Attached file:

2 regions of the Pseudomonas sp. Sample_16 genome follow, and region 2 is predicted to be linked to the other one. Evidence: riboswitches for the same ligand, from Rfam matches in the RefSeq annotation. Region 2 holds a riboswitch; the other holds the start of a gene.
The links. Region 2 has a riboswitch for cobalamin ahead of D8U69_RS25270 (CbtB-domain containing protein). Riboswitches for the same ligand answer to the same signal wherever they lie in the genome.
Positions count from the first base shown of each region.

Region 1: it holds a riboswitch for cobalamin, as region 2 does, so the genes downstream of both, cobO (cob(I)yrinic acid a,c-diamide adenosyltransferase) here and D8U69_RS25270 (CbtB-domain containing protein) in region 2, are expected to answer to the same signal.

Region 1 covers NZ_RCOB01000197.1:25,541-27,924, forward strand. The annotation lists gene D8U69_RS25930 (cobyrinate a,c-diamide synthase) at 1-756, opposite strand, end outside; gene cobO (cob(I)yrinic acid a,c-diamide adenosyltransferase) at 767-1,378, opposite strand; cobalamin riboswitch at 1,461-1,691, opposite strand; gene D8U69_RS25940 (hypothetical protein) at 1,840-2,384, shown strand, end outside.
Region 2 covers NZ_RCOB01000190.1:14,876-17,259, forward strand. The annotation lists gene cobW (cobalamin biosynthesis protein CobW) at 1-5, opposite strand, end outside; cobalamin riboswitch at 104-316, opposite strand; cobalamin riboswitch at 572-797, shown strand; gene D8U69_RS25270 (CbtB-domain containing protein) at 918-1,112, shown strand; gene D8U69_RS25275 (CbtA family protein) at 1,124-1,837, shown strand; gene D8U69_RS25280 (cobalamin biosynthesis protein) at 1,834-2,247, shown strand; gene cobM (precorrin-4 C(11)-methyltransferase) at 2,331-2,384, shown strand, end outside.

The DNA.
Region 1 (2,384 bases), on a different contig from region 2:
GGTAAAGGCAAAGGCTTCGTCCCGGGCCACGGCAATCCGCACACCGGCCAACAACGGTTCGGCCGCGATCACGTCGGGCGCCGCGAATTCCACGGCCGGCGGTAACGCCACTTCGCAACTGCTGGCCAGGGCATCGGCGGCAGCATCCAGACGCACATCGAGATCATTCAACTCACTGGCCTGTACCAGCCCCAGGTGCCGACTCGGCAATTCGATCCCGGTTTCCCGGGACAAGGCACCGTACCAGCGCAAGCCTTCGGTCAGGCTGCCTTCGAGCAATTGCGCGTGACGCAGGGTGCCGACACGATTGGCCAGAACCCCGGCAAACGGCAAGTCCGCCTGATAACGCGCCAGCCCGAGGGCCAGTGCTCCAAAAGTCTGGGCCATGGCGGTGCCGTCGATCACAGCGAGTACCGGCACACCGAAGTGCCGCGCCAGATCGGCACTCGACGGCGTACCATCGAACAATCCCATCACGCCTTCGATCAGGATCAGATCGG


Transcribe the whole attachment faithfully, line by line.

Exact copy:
2 regions of the Pseudomonas sp. Sample_16 genome follow, and region 2 is predicted to be linked to the other one. Evidence: riboswitches for the same ligand, from Rfam matches in the RefSeq annotation. Region 2 holds a riboswitch; the other holds the start of a gene.
The links. Region 2 has a riboswitch for cobalamin ahead of D8U69_RS25270 (CbtB-domain containing protein). Riboswitches for the same ligand answer to the same signal wherever they lie in the genome.
Positions count from the first base shown of each region.

Region 1: it holds a riboswitch for cobalamin, as region 2 does, so the genes downstream of both, cobO (cob(I)yrinic acid a,c-diamide adenosyltransferase) here and D8U69_RS25270 (CbtB-domain containing protein) in region 2, are expected to answer to the same signal.

Region 1 covers NZ_RCOB01000197.1:25,541-27,924, forward strand. The annotation lists gene D8U69_RS25930 (cobyrinate a,c-diamide synthase) at 1-756, opposite strand, end outside; gene cobO (cob(I)yrinic acid a,c-diamide adenosyltransferase) at 767-1,378, opposite strand; cobalamin riboswitch at 1,461-1,691, opposite strand; gene D8U69_RS25940 (hypothetical protein) at 1,840-2,384, shown strand, end outside.
Region 2 covers NZ_RCOB01000190.1:14,876-17,259, forward strand. The annotation lists gene cobW (cobalamin biosynthesis protein CobW) at 1-5, opposite strand, end outside; cobalamin riboswitch at 104-316, opposite strand; cobalamin riboswitch at 572-797, shown strand; gene D8U69_RS25270 (CbtB-domain containing protein) at 918-1,112, shown strand; gene D8U69_RS25275 (CbtA family protein) at 1,124-1,837, shown strand; gene D8U69_RS25280 (cobalamin biosynthesis protein) at 1,834-2,247, shown strand; gene cobM (precorrin-4 C(11)-methyltransferase) at 2,331-2,384, shown strand, end outside.

The DNA.
Region 1 (2,384 bases), on a different contig from region 2:
GGTAAAGGCAAAGGCTTCGTCCCGGGCCACGGCAATCCGCACACCGGCCAACAACGGTTCGGCCGCGATCACGTCGGGCGCCGCGAATTCCACGGCCGGCGGTAACGCCACTTCGCAACTGCTGGCCAGGGCATCGGCGGCAGCATCCAGACGCACATCGAGATCATTCAACTCACTGGCCTGTACCAGCCCCAGGTGCCGACTCGGCAATTCGATCCCGGTTTCCCGGGACAAGGCACCGTACCAGCGCAAGCCTTCGGTCAGGCTGCCTTCGAGCAATTGCGCGTGACGCAGGGTGCCGACACGATTGGCCAGAACCCCGGCAAACGGCAAGTCCGCCTGATAACGCGCCAGCCCGAGGGCCAGTGCTCCAAAAGTCTGGGCCATGGCGGTGCCGTCGATCACAGCGAGTACCGGCACACCGAAGTGCCGCGCCAGATCGGCACTCGACGGCGTACCATCGAACAATCCCATCACGCCTTCGATCAGGATCAGATCGG